In spite of an undergraduate mathematics degree and statistical training in a subsequent academic fellowship, I think I had retained a relatively naive yes/no way of thinking rather than seeing various shades of maybe. My brother-in-law is a social psychologist who taught statistics and for a time studied the factors involved in voting patterns. It all seemed way too soft for the likes of me to follow. Like many physicians, I’m afraid I just listened for the almighty yes/no p-value at the end. So when I became interested in the clinical drug trials that pepper the psychiatric literature, I was unprepared for the many ways the analyses can be manipulated and distorted. I was unfamiliar with things like power calculations and effect sizes. So as I said recently, I had previously read that little thing at the top… [the abstract] without critically going over the body of the paper, making the assumption that the editor and peer reviewers had already done the work of vetting the article for me.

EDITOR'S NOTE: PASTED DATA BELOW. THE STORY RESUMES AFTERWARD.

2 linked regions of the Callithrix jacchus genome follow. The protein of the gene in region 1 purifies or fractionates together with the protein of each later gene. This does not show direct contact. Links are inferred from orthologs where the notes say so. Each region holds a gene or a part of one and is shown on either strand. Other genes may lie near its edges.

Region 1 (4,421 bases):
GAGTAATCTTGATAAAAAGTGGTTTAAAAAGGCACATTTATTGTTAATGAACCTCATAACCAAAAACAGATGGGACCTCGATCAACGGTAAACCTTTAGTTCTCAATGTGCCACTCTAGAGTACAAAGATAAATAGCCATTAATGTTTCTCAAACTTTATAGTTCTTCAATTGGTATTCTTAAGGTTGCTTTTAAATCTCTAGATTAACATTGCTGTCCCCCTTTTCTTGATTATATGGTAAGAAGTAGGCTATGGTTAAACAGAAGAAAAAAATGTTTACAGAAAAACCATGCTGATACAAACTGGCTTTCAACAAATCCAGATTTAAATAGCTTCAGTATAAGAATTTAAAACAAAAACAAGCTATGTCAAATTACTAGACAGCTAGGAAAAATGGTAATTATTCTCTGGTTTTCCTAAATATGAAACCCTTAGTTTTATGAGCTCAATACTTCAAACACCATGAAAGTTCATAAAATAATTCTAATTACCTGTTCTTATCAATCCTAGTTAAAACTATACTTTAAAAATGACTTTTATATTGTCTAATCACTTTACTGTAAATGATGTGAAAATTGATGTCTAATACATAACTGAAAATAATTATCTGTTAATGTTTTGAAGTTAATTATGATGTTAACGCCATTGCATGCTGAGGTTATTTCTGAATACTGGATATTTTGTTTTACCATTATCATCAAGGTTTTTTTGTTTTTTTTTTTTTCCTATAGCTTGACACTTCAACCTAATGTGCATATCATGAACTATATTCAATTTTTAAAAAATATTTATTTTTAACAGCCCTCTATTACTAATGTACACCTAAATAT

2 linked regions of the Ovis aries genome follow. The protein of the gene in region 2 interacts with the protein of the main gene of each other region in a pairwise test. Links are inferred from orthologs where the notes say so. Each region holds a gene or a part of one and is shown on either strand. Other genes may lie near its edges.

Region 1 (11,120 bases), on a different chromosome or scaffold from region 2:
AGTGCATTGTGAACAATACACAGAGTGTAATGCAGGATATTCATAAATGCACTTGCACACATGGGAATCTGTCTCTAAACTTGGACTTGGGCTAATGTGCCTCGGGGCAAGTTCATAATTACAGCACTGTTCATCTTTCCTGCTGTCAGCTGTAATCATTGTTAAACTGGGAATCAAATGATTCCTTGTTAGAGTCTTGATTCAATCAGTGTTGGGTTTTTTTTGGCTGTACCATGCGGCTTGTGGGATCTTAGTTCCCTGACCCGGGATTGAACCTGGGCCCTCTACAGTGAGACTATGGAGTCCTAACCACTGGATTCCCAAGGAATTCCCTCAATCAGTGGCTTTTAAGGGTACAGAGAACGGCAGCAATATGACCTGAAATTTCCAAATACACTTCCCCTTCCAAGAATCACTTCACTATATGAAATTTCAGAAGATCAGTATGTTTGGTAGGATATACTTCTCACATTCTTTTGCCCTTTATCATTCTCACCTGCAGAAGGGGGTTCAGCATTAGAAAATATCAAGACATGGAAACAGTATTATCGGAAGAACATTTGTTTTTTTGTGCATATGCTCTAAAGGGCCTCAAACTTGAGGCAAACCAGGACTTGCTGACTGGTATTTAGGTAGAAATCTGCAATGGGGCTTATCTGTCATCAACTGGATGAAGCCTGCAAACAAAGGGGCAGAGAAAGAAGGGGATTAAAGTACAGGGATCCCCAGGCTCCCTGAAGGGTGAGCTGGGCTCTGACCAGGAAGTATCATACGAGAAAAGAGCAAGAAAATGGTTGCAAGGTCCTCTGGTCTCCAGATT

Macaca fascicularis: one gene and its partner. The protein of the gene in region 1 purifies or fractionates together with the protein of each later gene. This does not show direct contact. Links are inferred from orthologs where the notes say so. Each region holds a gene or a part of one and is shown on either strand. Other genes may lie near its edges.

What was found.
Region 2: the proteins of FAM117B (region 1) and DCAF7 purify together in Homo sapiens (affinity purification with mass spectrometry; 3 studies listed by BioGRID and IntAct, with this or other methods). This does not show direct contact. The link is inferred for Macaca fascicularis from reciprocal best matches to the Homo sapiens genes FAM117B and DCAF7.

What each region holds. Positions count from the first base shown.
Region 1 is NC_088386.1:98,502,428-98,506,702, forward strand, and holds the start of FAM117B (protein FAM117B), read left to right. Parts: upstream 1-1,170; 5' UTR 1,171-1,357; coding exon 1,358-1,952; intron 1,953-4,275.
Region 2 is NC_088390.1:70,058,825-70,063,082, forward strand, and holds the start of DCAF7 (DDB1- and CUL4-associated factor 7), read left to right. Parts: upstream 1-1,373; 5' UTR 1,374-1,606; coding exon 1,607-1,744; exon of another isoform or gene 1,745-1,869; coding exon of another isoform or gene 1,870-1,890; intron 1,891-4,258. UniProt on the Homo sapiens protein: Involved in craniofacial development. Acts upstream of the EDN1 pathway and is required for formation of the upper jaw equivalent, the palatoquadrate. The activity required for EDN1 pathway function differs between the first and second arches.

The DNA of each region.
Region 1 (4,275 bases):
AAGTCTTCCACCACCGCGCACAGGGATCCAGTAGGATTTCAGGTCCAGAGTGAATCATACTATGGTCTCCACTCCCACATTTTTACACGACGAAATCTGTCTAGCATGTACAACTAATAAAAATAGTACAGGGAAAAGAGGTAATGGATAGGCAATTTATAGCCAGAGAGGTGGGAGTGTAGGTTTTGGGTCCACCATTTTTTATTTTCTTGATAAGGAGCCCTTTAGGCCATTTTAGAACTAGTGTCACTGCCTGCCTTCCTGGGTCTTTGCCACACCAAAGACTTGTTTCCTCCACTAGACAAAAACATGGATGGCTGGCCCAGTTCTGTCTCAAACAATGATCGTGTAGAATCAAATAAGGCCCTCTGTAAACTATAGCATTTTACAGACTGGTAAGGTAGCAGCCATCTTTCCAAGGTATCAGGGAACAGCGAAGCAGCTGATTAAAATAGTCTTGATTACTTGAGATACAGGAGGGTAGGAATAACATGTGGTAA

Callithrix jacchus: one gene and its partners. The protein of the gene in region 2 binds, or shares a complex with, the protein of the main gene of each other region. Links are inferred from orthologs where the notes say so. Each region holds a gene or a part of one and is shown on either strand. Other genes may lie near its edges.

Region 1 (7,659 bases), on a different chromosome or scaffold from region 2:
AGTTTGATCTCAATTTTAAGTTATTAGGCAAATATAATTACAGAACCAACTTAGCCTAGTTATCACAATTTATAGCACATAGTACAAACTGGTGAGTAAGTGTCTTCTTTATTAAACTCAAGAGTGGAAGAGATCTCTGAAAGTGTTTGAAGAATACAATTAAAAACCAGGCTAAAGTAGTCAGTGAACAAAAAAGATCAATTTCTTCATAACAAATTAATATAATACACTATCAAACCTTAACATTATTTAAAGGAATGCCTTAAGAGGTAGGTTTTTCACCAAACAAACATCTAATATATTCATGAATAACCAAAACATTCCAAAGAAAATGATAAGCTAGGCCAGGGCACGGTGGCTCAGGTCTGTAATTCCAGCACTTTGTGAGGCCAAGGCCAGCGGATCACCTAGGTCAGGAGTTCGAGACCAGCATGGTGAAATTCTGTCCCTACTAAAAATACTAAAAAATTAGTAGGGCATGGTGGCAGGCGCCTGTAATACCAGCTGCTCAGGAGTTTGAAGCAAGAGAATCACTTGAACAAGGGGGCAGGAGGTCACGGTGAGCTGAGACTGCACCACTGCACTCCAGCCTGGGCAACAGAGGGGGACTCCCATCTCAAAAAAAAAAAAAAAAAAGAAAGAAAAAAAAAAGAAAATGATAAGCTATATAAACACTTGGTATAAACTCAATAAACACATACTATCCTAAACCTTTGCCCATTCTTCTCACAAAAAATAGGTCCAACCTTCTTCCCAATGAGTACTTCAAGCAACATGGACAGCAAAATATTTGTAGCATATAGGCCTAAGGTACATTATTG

PLOS Medicineby John P. A. IoannidisAugust 30, 2005
There is increasing concern that most current published research findings are false. The probability that a research claim is true may depend on study power and bias, the number of other studies on the same question, and, importantly, the ratio of true to no relationships among the relationships probed in each scientific field. In this framework, a research finding is less likely to be true when the studies conducted in a field are smaller; when effect sizes are smaller; when there is a greater number and lesser preselection of tested relationships; where there is greater flexibility in designs, definitions, outcomes, and analytical modes; when there is greater financial and other interest and prejudice; and when more teams are involved in a scientific field in chase of statistical significance. Simulations show that for most study designs and settings, it is more likely for a research claim to be false than true. Moreover, for many current scientific fields, claimed research findings may often be simply accurate measures of the prevailing bias. In this essay, I discuss the implications of these problems for the conduct and interpretation of research.